May 15, 2020, marks the 128th anniversary of the birth of Bekir Chobanzade, one of the great minds of the Turkic world.
A scientist, teacher, poet, he perfectly knew German, Hungarian, French, Arabian, Persian, Turkish, knew almost all Turkic languages. Working in different years at Tauride and Azerbaijan universities, being a full member of the Institute of Oriental Peoples, the Academy of Sciences of Azerbaijan, the Paris Society of Linguistics, he left a huge scientific, methodological, literary and artistic heritage.
Bekir Chobanzade became the founder of Azerbaijani linguistics, a well-known specialist in Uzbek, Kumyk, Balkar, Kyrgyz, and Crimean Tatar literature. He has published more than 150 books and articles in various languages on the problems of Turkic languages and literature.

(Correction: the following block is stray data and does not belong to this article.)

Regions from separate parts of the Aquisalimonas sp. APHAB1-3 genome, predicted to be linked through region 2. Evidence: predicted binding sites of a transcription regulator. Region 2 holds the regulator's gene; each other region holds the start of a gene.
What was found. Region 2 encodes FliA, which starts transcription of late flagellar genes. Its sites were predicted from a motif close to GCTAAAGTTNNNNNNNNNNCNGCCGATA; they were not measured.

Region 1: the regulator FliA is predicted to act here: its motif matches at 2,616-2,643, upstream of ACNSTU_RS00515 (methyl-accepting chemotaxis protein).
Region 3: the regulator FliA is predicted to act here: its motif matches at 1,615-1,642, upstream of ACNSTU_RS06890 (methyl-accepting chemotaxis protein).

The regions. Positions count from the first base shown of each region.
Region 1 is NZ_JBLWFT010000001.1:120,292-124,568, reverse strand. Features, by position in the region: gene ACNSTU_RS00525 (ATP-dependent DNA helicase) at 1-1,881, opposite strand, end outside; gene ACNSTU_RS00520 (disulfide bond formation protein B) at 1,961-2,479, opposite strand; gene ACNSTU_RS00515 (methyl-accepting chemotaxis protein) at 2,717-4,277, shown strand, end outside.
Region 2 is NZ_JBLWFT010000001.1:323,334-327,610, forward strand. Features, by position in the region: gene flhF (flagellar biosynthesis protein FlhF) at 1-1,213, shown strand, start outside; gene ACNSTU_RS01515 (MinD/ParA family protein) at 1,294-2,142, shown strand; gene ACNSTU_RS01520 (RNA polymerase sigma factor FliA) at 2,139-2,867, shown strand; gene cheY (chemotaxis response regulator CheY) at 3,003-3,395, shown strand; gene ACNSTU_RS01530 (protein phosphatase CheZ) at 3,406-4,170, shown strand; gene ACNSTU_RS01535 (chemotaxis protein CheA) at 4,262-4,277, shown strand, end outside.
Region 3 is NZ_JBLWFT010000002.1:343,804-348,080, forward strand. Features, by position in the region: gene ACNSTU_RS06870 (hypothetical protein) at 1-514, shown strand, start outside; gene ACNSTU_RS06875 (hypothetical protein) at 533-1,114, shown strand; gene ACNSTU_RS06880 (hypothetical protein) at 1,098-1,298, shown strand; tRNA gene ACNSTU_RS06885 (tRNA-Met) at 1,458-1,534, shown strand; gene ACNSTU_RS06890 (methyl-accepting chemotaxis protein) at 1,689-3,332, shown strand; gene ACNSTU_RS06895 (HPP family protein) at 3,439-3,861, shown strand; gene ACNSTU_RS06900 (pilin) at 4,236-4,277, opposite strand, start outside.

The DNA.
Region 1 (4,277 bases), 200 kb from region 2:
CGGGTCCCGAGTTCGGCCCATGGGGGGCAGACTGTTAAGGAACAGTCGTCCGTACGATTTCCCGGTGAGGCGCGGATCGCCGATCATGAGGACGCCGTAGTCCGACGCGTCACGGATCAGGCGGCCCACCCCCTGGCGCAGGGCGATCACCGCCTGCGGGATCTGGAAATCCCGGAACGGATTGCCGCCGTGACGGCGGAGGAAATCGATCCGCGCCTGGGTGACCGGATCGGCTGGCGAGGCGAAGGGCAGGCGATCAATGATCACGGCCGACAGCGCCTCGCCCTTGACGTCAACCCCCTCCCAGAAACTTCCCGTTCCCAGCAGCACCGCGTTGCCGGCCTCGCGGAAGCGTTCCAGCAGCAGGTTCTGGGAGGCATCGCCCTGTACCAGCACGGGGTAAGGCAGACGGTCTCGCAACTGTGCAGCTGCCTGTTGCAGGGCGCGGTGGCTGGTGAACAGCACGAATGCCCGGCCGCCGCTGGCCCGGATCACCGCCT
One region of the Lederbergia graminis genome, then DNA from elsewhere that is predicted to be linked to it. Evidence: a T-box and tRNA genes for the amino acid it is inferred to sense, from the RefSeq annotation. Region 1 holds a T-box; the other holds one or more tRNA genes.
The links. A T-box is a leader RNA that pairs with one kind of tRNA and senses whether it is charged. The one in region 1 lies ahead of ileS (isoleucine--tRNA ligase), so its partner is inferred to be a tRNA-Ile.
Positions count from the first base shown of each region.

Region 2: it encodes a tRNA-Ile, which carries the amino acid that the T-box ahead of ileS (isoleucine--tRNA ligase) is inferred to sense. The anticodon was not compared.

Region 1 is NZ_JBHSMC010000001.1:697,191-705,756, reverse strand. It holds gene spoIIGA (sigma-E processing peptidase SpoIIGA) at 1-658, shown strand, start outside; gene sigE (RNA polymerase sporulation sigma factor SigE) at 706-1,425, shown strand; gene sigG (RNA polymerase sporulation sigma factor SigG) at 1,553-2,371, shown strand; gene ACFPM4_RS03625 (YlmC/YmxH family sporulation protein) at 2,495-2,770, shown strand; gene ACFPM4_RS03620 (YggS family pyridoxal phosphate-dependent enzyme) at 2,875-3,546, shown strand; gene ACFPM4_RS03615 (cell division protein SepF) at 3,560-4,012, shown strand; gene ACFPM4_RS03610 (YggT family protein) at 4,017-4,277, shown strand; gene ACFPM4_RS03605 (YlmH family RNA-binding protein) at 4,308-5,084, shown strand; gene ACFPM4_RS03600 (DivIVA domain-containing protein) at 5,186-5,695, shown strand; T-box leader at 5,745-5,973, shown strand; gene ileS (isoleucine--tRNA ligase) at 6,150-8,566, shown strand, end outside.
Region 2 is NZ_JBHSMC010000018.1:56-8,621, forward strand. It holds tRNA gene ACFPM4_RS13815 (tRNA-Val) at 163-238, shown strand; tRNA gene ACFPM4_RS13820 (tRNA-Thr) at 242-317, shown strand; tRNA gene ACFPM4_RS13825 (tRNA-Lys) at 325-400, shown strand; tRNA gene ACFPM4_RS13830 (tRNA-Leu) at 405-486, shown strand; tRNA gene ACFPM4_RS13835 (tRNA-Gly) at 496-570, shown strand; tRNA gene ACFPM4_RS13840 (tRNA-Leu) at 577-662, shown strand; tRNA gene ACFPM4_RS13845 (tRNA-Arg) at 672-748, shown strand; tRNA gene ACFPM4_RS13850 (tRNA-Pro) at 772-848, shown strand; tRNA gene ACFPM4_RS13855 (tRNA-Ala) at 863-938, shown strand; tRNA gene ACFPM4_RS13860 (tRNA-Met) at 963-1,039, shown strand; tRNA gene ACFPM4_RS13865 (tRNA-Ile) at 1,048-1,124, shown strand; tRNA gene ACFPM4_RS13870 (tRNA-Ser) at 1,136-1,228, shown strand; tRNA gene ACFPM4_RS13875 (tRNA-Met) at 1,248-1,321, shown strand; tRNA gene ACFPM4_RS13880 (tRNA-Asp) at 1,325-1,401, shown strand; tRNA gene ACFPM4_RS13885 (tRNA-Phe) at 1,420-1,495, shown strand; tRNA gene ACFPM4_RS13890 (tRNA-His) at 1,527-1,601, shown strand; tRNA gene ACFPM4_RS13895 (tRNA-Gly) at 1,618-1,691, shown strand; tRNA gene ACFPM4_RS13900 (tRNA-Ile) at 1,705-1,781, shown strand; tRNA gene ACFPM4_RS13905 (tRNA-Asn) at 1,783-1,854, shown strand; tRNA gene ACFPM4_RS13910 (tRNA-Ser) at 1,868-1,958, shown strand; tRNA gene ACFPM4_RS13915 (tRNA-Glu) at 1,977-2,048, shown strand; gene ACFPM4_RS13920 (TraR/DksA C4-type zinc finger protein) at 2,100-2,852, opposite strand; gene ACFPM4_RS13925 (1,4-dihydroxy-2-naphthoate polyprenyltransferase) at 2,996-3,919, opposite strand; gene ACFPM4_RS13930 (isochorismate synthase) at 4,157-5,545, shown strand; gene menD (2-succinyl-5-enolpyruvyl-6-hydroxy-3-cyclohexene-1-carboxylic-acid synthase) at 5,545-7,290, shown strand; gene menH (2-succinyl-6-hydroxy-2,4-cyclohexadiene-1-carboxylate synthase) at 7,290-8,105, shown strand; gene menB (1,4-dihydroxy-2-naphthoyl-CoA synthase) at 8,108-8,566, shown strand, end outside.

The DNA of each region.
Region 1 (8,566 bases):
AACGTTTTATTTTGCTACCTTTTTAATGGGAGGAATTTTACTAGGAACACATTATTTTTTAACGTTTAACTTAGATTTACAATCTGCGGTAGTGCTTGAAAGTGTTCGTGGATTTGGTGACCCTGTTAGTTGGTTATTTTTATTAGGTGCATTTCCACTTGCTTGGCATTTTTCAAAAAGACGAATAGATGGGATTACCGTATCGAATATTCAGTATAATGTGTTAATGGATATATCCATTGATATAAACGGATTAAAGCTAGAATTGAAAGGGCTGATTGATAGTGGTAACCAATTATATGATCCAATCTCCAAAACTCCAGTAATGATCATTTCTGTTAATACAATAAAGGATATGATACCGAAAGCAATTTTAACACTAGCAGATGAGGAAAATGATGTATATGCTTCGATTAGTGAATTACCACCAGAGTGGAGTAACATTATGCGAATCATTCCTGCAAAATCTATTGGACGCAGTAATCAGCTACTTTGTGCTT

The last years of his life, Chobanzade lived in Baku, but this did not save him in the years when the methodological destruction of the Crimean Tatar intelligentsia began.
On January 28, 1937, Bekir Chobanzade was arrested in Kislovodsk and sent to Baku under escort. He was accused of “counter-revolutionary activity” and sentenced to death. The sentence was carried out immediately on October 13, 1937. Only 20 years later in 1959, his poems again saw the light of day, however, but only those that did not mention the word “Crimea”.